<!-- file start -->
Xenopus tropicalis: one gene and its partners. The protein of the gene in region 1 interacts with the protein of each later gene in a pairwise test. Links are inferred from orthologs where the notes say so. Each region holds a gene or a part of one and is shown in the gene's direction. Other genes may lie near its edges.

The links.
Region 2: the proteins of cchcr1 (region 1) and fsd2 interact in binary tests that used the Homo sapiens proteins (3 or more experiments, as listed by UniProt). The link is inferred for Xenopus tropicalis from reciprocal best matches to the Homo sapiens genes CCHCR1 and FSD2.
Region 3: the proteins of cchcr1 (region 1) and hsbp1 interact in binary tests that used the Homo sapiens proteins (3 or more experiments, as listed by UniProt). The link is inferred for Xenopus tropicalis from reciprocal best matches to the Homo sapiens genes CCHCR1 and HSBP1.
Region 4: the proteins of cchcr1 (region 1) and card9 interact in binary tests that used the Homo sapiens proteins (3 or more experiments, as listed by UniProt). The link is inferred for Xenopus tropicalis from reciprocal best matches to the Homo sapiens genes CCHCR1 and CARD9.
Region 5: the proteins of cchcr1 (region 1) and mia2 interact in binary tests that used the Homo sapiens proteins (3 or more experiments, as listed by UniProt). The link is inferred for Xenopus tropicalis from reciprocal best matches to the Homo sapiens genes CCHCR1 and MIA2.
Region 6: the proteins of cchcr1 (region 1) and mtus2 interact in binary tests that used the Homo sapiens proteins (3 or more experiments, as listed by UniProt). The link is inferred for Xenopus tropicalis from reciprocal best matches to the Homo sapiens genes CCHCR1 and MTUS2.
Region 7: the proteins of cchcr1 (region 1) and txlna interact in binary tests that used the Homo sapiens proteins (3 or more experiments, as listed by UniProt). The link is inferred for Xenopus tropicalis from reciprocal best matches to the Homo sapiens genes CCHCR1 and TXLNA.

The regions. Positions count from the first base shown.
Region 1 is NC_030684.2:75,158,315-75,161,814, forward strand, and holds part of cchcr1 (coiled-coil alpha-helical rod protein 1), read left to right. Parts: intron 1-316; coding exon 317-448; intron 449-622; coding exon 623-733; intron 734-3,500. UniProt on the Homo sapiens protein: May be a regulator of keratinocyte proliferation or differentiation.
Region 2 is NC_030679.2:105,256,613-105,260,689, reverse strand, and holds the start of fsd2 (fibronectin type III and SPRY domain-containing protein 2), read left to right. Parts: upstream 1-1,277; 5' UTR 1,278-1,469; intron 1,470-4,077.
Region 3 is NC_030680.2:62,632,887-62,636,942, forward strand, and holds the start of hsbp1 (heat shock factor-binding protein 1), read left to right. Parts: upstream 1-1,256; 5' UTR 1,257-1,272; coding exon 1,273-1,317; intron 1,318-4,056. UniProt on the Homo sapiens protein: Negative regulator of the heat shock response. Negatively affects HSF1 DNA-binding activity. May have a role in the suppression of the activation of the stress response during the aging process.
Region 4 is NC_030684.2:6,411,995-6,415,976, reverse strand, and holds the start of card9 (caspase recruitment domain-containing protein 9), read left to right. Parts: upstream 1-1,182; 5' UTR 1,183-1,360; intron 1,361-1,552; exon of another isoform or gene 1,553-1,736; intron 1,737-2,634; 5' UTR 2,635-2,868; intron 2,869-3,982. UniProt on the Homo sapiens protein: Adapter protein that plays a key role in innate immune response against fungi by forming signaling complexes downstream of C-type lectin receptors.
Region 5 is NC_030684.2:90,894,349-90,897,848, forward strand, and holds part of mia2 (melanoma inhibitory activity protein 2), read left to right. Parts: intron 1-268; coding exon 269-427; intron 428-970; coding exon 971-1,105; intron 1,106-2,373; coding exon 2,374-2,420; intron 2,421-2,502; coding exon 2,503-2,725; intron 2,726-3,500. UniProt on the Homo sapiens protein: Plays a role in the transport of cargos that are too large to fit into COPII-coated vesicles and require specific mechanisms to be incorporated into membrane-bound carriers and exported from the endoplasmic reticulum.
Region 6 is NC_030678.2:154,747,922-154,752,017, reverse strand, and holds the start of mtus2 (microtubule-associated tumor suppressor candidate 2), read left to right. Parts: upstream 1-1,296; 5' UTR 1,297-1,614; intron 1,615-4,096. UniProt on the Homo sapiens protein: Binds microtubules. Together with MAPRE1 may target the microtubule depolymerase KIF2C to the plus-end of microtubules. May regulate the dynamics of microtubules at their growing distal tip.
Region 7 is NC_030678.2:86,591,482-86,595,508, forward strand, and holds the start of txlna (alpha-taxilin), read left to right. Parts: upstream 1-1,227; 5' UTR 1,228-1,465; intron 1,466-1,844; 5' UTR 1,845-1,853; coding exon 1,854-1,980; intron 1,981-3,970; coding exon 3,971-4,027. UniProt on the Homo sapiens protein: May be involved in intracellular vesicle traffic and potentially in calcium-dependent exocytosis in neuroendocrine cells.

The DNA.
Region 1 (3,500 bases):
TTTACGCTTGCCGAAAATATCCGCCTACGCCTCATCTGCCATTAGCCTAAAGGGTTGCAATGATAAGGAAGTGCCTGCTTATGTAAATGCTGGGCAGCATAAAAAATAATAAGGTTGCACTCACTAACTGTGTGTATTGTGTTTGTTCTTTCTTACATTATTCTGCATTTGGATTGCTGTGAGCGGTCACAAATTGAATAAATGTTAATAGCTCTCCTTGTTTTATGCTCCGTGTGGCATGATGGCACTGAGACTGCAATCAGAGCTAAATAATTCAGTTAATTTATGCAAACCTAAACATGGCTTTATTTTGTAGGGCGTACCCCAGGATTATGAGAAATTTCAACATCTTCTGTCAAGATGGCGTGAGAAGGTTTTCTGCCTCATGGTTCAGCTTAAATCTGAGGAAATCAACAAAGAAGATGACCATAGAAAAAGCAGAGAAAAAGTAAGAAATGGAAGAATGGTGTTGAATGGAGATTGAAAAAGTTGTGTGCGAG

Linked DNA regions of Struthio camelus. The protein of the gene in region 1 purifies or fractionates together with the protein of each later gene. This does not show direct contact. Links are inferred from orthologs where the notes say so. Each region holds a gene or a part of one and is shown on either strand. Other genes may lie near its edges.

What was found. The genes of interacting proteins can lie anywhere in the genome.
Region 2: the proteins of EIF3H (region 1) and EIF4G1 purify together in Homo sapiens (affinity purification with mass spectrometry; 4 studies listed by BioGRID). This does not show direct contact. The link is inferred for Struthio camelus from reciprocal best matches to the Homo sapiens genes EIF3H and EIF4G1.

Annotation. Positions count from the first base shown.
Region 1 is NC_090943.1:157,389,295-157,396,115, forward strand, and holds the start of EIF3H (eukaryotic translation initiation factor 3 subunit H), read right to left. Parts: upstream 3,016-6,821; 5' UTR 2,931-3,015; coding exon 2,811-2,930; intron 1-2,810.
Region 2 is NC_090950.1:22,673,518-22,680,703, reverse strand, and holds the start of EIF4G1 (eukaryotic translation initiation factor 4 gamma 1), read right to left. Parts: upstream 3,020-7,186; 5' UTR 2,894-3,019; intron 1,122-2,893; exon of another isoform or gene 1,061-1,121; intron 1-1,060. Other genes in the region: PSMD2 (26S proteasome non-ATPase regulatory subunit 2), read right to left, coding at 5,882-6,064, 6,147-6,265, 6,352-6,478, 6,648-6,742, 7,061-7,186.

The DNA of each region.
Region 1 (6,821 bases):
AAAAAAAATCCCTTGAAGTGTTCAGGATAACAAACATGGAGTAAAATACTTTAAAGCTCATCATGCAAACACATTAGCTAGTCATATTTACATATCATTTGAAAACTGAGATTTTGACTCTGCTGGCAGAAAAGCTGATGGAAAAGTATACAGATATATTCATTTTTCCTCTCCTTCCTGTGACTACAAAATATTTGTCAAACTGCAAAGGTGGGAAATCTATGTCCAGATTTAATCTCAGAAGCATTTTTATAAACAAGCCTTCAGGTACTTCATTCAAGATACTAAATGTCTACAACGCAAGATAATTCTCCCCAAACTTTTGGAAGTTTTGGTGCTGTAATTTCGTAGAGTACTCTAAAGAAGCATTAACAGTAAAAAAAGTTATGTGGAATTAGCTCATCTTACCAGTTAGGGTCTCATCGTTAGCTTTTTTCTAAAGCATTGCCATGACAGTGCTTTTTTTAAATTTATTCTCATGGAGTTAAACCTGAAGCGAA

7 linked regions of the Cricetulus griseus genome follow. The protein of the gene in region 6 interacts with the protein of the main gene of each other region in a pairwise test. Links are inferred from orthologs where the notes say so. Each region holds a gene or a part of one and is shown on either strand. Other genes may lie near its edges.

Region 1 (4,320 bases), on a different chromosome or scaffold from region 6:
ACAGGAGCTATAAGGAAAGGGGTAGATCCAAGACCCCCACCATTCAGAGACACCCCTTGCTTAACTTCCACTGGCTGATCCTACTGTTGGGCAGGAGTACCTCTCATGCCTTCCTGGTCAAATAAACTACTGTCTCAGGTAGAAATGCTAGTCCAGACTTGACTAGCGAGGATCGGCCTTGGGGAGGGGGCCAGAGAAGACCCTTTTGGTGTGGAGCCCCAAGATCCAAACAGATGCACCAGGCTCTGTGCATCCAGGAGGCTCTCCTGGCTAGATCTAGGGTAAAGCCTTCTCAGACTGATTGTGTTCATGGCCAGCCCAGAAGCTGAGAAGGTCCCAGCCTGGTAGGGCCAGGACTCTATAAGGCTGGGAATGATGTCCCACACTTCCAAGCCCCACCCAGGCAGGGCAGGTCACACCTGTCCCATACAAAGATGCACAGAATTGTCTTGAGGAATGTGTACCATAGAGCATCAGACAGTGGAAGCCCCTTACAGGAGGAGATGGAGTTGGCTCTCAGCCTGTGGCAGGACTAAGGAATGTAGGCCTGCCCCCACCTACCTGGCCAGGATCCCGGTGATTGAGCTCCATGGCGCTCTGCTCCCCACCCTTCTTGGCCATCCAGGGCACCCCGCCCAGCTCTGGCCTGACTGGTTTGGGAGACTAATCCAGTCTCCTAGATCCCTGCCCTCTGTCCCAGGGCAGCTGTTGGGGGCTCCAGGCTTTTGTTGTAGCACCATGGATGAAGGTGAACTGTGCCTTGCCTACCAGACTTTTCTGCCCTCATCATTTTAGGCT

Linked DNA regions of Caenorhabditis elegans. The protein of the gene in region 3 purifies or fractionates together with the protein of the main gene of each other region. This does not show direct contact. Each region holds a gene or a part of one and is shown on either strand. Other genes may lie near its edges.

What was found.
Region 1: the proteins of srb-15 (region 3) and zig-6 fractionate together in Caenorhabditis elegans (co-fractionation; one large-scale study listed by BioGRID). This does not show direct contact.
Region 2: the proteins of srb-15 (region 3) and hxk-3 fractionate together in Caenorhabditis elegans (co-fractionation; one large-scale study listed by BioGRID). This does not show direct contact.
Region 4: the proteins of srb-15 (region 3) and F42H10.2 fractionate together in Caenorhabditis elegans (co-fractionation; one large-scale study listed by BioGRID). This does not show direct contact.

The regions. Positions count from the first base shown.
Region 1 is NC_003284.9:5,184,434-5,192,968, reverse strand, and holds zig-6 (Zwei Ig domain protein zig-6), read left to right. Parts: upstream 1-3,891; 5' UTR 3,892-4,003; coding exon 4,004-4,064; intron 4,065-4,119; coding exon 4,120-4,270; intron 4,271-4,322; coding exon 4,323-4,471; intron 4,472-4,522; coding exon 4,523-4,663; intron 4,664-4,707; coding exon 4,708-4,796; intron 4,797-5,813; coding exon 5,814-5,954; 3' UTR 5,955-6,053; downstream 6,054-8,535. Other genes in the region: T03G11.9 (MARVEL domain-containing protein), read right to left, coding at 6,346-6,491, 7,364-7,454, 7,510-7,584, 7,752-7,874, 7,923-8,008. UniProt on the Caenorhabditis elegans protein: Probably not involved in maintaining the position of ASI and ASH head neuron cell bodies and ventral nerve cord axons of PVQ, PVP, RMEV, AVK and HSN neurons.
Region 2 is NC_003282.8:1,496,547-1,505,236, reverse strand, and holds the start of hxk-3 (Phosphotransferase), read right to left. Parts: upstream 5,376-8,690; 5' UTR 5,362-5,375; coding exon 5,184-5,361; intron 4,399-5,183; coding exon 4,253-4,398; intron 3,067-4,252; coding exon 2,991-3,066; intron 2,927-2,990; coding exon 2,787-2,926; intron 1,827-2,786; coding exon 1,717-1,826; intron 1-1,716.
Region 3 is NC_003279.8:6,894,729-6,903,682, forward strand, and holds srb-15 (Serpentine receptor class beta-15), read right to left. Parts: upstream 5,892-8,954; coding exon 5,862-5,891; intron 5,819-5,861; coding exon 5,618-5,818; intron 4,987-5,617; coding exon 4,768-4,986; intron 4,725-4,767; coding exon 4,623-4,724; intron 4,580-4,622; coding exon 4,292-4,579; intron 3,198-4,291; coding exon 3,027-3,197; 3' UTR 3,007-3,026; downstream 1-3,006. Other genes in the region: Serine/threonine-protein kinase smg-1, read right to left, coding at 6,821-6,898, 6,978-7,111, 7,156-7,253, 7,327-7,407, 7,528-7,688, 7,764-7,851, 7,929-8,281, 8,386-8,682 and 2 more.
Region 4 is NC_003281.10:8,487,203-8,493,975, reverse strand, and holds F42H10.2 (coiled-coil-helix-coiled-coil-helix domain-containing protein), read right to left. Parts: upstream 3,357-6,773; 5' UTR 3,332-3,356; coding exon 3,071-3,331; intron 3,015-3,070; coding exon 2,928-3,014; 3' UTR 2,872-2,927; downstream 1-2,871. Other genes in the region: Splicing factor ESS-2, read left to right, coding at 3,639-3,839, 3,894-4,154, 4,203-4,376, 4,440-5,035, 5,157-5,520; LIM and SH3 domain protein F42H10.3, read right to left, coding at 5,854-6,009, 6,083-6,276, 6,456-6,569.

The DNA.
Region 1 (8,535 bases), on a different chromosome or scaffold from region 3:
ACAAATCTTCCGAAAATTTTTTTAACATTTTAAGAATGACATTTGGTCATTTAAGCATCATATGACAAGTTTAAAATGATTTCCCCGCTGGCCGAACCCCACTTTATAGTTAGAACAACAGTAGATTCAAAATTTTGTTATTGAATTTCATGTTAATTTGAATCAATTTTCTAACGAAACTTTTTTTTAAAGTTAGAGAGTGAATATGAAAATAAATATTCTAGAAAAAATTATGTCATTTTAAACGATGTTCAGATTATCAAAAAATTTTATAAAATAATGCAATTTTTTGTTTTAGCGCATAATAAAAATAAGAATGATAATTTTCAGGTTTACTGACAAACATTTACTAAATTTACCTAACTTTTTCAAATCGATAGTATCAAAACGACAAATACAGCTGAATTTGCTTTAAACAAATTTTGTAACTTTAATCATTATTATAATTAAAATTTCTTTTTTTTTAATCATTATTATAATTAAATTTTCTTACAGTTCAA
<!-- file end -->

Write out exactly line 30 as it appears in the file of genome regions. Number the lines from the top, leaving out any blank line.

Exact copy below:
Region 1 (4,320 bases), on a different chromosome or scaffold from region 6: